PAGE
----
Fig. 3: Cryo-EM structure of the post-termination complex.
figure 3

a, Organization of the Integrator subunit INTS3. Regions bound by INTS6, INTS7, NABP2 and INIP are shown. b, Cryo-EM structure of the post-termination complex. A cartoon of the loosely attached Pol II and the cryo-EM density for the stably bound Pol II CTD peptide are shown. c, Alternative view of the complex. A magnified view of the INTS3–INTS7 interface is shown. d, Open conformation of INTS11 in the post-termination structure compared with its closed conformation in the free Integrator–PP2A structure. e, Superposition of the structures of the pre-termination complex and the post-termination complex shows that INTS3, NABP2 and INIP would clash with Pol II.

Complete Integrator–PP2A structure

In the structure of the post-termination complex, we resolved the INTS3 N-terminal region, which was not observed in the previous structure of free Integrator–PP2A that lacked NABP2 and INIP (ref. 2). We therefore asked whether the INTS3 N-terminal region would bind to INTS7 in the absence of the PEC. We mixed Integrator–PP2A, NABP2 and INIP and confirmed complex formation by glycerol-gradient ultracentrifugation and mass-spectrometric analyses (Methods and Extended Data Fig. 6d). We determined a cryo-EM structure of the complex at a resolution of 3.1 Å (Extended Data Figs. 6g,h and 9a–e). We docked the structure of Integrator–PP2A taken from our pre-termination structure into the cryo-EM density map. The model was adjusted using ISOLDE40 and refined in real space using PHENIX42 (Extended Data Fig. 9f–l, Extended Data Table 1 and Methods).

The obtained structure reveals Integrator in a closed state, resembling the reported structure of the free Integrator–PP2A complex1,2. The higher resolution enabled us to improve the previous model of the free Integrator–PP2A complex and to include the tail module and the N-terminal region of INTS1 (residues 143–1318) (Fig. 4a,b, Extended Data Fig. 9f,g and Supplementary Video 3). The Integrator subunits INTS3 and INTS12 and the SOSS factors were not present in this structure, although mass spectrometry confirmed their presence in the cryo-EM sample.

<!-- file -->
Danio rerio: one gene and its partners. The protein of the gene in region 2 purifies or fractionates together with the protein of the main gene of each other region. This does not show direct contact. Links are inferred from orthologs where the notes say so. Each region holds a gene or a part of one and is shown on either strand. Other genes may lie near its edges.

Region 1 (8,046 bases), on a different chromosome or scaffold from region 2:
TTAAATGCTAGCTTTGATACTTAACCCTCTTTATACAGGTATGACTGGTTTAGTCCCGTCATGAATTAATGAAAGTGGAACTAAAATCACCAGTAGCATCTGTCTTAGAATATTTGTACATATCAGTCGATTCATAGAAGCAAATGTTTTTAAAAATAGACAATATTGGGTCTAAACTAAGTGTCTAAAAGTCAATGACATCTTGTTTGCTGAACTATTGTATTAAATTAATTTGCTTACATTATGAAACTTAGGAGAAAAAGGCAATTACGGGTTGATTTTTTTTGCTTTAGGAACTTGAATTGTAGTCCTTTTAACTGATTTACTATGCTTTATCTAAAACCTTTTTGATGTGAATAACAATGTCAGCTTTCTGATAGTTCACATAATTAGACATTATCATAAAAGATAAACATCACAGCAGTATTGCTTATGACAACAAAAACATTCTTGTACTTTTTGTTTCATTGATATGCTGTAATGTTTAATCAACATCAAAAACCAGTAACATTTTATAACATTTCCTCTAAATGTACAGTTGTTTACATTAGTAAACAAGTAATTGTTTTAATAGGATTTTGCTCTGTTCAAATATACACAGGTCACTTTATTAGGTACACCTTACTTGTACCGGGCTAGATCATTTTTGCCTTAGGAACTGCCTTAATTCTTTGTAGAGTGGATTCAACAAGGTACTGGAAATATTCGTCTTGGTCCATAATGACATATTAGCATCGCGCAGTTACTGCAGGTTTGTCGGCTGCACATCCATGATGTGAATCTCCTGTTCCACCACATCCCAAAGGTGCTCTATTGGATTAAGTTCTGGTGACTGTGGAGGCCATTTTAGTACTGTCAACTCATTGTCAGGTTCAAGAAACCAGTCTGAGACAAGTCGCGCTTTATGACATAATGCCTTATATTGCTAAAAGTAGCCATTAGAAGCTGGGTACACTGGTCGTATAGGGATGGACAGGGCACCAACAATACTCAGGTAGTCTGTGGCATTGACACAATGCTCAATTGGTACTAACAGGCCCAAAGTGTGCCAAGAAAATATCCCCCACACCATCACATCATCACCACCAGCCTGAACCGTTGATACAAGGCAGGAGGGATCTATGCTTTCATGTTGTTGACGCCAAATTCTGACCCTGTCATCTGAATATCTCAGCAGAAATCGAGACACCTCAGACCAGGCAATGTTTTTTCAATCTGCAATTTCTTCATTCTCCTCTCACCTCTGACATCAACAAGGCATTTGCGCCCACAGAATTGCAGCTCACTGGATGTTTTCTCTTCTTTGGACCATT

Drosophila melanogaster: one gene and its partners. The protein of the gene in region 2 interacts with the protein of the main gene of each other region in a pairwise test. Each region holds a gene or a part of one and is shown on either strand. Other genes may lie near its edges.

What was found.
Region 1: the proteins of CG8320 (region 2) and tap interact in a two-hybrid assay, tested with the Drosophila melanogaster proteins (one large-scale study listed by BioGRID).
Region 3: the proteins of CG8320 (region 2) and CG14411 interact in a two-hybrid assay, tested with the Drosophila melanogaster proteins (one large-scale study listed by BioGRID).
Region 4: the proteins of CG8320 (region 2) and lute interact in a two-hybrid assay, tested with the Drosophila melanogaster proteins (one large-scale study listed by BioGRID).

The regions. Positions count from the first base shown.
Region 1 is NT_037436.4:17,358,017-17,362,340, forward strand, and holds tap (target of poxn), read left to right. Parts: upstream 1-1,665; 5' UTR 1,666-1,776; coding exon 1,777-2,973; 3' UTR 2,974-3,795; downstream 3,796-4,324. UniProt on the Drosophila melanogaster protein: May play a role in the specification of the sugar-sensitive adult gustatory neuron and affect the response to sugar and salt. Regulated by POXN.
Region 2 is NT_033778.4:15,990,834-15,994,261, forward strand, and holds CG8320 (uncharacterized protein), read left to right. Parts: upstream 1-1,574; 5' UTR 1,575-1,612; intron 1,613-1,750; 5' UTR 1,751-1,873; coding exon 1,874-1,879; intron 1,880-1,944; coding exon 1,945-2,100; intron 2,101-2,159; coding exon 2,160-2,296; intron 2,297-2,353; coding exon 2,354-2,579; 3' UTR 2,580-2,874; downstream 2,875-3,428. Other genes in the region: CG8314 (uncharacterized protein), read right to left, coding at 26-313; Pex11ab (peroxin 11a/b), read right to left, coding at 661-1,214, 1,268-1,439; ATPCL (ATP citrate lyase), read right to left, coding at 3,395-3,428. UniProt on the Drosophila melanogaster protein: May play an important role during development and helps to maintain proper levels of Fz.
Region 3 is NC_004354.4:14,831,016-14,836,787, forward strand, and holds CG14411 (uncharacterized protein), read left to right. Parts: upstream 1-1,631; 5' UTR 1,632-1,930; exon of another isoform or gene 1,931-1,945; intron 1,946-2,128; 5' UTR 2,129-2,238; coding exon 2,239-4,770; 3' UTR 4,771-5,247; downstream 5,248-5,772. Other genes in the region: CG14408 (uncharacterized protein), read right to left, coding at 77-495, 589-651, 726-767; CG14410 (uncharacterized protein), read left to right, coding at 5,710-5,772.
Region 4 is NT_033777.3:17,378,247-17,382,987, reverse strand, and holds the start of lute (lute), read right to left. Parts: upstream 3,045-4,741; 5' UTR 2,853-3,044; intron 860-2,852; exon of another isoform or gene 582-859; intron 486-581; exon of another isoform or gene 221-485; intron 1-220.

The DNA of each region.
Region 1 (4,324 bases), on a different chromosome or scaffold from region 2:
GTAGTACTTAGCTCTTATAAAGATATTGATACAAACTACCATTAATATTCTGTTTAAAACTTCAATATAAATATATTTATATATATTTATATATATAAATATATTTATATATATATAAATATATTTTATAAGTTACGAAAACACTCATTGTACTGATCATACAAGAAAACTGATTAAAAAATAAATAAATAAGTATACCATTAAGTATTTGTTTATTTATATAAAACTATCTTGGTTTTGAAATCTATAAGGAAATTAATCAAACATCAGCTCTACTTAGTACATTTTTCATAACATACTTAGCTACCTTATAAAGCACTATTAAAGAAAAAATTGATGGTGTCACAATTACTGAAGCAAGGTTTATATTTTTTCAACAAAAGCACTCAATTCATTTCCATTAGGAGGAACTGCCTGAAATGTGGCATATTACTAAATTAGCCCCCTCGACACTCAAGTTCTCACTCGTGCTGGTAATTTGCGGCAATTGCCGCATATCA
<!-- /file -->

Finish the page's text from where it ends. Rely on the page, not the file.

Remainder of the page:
Fig. 4: Cryo-EM structure of the free Integrator–PP2A complex.
figure 4

a, Cryo-EM structure of the free Integrator–PP2A complex. The locations of the INTS1 N-terminal region and the co-purified Trichoplusia ni DSS1 are shown. b, Alternative view of the complex. c, Superposition of the structures of the pre-termination complex and the free Integrator–PP2A complex shows that the INTS1 N-terminal region would clash with Pol II. d, Superposition of the structures of the free Integrator–PP2A complex and the post-termination complex shows that INTS3, NABP2 and INIP would clash with INTS1. Numbers in brackets indicate residues.

Post-termination role of INTS3

In the free Integrator–PP2A structure, the INTS1 N-terminal region (residues 143–906) that binds to Pol II in the PEC–Integrator–PP2A structure1 is moved inwards by a rotation of around 70°, and approaches INTS2 and INTS6 (Fig. 4c and Extended Data Fig. 9f,g). Superposition on our pre-termination structure shows that the location of the INTS1 N-terminal region is incompatible with Pol II binding (Fig. 4c and Supplementary Video 4). The INTS1 N-terminal region in the free Integrator–PP2A structure also occludes the binding of INTS3, which instead binds to the open Integrator conformation in the post-termination structure (Fig. 4d).

These findings support our model of INTS3 and SOSS factors in Integrator-dependent Pol II termination. SOSS factors bind to INTS3 in the free Integrator and are present at Pol II pause sites because of interactions between the flexible C-terminal regions of INTS3 and INTS6 (refs. 13,29,30). Binding to the PEC stabilizes the open conformation of Integrator and exposes the INTS3-binding surface of INTS7, which is concurrently blocked by a stably bound Pol II in the pre-termination complex. RNA cleavage and destabilization of the Pol II elongation complex by the cleavage and tail modules of Integrator allow INTS3 to transiently bind to the INTS7 surface that is located between Integrator and Pol II, to prevent Pol II from reassociating with Integrator. In the free Integrator, NABP2 can bind to single-stranded DNA to recruit Integrator to certain loci, as recently suggested32, but it is unlikely to do the same in the post-termination state. In summary, our complete structure of the free Integrator–PP2A complex suggests that the N-terminal region of INTS1 has a role in dislodging INTS3 from INTS7 in the post-termination complex (Supplementary Video 4). This would allow Integrator to adopt the closed conformation that can open to bind to the PEC.

INTS6 blocks the PP2A active site

Inspection of our cryo-EM density map of the free Integrator–PP2A complex revealed a density for a peptide that occupies the active centre of PP2A-C (Fig. 5a). We modelled and assigned this density to INTS6 residues 626–633, hereafter called the INTS6 inhibitory loop (Fig. 5). The INTS6 acidic residues D629 and E630 within a conserved DEAD motif of the INTS6 inhibitory loop mimic phosphoserine and phosphothreonine residues and bind to the PP2A-C active site to block substrate binding (Fig. 5b,c). The INTS6 inhibitory loop forms additional contacts with residues around the PP2A-C active site, including R89, H191, W200, F265 and R268 (Fig. 5c). These residues are also bound by the known PP2A-C inhibitors okadaic acid and microcystin-LR (ref. 49), showing that there is a marked similarity between the INTS6 inhibitory loop and these toxins (Fig. 5d). The INTS6 inhibitory loop is highly conserved (Fig. 5b).